­

Hana Yoo is a recent graduate of the Boston Latin School whose family is moving from Jamaica Plain to Chicago this summer. In the fall she will attend the University of Chicago, where she plans to major in English or history. After college she will either directly pursue a career in journalism or take a detour to graduate school. Eventually, she hopes to become a print journalist.

While at Boston Latin, which she entered as a 9-B student, Hana participated in a variety of activities. In her senior year, she contributed to the three main school publications, Argo, Register, and Yearbook, as A&E Editor of the Argo, Editor in Chief of the spring issue of the Register, and Senior Portraits and Profiles Editor of the Yearbook, in keeping with her passion for writing. A lover of music prone to bursting spontaneously into song in the shower, on the train, or walking down the street, Hana served as Alto Section Leader of Concert Choir Show Choir, as well as a member of the Wolfettes, a female a cappella group, Show Choir, and Gospel Choir. She was also involved in Peer Players, a Shakespeare performance group, National Honor Society, peer tutoring in her first two years of high school, Public Declamation, and speech team as co-captain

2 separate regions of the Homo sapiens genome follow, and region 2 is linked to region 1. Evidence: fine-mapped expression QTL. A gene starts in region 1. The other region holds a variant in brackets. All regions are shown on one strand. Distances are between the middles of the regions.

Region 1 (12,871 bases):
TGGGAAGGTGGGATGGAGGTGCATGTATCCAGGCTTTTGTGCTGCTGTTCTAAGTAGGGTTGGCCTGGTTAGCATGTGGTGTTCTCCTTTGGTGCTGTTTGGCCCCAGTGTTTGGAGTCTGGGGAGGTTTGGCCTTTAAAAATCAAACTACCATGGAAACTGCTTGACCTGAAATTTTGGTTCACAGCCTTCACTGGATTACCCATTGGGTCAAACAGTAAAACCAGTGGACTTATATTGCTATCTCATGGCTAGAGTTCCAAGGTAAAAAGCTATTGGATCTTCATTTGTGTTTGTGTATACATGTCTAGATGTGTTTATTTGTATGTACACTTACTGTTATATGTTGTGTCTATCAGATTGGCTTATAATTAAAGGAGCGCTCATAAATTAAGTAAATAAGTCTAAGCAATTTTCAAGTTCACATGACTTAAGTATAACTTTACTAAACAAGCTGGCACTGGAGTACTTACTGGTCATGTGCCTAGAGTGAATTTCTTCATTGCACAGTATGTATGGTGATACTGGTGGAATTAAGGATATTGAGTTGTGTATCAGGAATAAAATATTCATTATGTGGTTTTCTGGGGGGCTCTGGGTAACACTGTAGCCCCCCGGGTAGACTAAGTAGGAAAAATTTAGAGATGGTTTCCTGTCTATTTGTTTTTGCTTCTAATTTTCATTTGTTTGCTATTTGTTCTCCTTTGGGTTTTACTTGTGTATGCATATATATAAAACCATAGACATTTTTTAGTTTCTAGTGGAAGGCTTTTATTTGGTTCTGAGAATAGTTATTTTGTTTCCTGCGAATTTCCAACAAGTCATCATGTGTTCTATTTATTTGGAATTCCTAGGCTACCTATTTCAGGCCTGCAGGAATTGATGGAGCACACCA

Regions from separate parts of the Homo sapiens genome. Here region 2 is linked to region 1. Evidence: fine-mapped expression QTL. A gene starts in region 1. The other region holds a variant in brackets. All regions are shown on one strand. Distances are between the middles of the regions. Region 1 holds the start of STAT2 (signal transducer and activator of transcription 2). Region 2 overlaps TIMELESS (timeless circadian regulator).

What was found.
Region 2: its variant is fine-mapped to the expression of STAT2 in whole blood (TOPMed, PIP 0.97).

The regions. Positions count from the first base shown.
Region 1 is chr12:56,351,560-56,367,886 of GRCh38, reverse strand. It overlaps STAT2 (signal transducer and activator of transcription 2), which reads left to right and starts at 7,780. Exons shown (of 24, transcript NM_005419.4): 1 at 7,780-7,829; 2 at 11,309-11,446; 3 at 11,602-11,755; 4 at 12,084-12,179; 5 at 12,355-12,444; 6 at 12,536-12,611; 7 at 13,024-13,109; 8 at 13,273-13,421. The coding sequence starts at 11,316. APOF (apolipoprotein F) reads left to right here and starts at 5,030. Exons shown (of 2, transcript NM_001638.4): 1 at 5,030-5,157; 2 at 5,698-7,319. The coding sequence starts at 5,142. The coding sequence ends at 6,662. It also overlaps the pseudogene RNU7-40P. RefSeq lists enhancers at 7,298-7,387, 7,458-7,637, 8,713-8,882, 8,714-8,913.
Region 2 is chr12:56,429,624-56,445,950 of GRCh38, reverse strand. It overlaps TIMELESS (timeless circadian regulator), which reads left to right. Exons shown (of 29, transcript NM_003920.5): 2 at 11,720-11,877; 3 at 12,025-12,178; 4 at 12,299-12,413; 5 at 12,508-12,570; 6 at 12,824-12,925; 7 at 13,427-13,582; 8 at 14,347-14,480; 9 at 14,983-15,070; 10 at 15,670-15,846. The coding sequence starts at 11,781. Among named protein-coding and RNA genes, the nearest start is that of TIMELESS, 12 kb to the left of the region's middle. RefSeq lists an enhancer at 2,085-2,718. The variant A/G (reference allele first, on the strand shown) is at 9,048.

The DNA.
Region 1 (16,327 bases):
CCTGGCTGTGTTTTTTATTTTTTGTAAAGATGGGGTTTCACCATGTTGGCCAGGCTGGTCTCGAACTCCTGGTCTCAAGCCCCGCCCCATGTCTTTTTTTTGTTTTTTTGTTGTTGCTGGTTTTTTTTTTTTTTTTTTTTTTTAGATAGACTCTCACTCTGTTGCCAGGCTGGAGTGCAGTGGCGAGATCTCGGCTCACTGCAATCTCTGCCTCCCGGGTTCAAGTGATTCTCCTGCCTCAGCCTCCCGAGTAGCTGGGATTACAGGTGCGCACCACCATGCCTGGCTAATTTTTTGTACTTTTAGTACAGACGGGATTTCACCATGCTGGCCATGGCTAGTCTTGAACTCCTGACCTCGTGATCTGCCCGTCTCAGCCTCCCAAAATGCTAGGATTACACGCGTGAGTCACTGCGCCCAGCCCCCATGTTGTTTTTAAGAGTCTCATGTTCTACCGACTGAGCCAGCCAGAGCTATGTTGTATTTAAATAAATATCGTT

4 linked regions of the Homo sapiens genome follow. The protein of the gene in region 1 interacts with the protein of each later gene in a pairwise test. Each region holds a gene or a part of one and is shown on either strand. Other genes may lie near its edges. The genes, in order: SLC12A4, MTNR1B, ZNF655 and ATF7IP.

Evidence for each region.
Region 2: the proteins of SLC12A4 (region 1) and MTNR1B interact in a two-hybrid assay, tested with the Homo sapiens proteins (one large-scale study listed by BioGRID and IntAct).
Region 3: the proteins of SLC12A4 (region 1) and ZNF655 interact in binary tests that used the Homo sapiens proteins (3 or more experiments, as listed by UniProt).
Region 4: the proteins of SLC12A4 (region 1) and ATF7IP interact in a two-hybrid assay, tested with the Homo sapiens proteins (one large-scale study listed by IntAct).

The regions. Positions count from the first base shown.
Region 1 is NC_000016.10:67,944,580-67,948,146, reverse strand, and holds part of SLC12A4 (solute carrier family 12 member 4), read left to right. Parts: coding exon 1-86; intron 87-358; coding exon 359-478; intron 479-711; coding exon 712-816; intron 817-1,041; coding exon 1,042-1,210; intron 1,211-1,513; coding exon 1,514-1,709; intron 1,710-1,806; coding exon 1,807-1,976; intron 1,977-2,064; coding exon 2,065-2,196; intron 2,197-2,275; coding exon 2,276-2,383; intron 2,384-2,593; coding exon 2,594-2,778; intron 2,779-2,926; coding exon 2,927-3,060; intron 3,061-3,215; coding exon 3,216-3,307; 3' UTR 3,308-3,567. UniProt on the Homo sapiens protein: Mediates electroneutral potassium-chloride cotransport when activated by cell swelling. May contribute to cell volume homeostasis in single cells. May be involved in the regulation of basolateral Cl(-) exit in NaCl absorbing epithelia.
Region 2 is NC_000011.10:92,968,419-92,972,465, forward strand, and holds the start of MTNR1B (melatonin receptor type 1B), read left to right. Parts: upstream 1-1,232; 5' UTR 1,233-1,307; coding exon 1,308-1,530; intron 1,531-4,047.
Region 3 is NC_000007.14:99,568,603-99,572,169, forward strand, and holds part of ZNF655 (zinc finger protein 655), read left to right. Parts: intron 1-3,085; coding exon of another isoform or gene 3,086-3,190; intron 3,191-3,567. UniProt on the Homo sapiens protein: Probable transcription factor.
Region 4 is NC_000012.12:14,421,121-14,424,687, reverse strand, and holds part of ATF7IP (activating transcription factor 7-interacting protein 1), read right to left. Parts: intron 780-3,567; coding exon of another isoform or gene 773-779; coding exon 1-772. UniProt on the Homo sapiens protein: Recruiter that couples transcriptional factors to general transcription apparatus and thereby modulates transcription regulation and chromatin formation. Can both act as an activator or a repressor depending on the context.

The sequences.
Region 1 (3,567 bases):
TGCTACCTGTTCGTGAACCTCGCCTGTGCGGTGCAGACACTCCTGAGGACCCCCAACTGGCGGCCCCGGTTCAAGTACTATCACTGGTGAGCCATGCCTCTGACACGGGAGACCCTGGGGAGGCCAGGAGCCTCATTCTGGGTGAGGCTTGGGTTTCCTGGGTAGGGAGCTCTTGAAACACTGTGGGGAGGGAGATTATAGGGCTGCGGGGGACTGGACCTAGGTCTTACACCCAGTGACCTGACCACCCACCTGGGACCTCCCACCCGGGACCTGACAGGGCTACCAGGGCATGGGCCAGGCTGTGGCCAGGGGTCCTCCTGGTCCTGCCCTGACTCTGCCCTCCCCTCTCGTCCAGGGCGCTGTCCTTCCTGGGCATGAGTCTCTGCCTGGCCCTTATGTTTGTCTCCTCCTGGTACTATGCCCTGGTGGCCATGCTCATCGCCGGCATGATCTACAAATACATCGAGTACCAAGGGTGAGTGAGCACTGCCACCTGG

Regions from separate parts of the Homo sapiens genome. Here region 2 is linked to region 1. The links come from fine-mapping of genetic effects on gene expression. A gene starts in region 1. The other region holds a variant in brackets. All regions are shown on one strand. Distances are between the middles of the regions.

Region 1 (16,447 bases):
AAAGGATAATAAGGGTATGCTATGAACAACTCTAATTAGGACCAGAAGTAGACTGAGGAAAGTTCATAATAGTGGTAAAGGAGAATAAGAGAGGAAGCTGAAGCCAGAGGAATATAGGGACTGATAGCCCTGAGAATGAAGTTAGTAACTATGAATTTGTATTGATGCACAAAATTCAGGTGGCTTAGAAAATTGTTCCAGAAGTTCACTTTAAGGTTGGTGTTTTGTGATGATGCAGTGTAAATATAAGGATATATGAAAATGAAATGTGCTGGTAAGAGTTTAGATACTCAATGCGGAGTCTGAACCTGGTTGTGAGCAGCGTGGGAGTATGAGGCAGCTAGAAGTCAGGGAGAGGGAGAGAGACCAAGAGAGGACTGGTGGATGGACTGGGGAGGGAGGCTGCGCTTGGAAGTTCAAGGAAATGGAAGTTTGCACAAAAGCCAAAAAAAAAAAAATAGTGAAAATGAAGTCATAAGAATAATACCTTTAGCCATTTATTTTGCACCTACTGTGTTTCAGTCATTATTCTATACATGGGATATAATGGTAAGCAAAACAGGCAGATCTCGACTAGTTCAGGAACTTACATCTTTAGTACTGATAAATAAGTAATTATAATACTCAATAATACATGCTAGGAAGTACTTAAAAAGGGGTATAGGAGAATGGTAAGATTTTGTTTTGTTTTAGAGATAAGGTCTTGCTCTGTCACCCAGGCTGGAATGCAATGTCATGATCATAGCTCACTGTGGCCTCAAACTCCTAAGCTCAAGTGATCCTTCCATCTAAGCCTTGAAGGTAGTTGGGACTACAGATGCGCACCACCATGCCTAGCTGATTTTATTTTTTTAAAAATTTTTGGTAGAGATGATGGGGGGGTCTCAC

Outside of school Hana took piano lessons for seven years, was active in church, and tried her hand as a Befriender with the Samariteens, a teen suicide hotline. Depression awareness and suicide prevention are issues about which Hana cares a great deal. In her free time Hana reads, watches movies and attends shows, catches up on lost sleep, spends time with friends and family, and wastes a ridiculous amount of time on the Internet. She has a 14-year-old sister, Christine, who will be a freshman at Northside Preparatory High School in the Chicago suburbs this coming year.

A believer in the power of the written word to connect with people and mobilize them into positive action, Hana aspires to be a journalist to seek out – and report – the truth. After taking Facing History and Ourselves her senior year, Hana realized that ordinary people often turn away from the horrific actions of others with fear or indifference. Thus, she refuses to be a bystander; though she hates confrontations, she will  join the fray. As a journalist, Hana will speak up and speak out about the inequities and flaws she sees around her, “giving voice to the voiceless”.

Hana’s sponsor is Robert Turner, the Boston Globe’s Assistant Editorial Page Editor.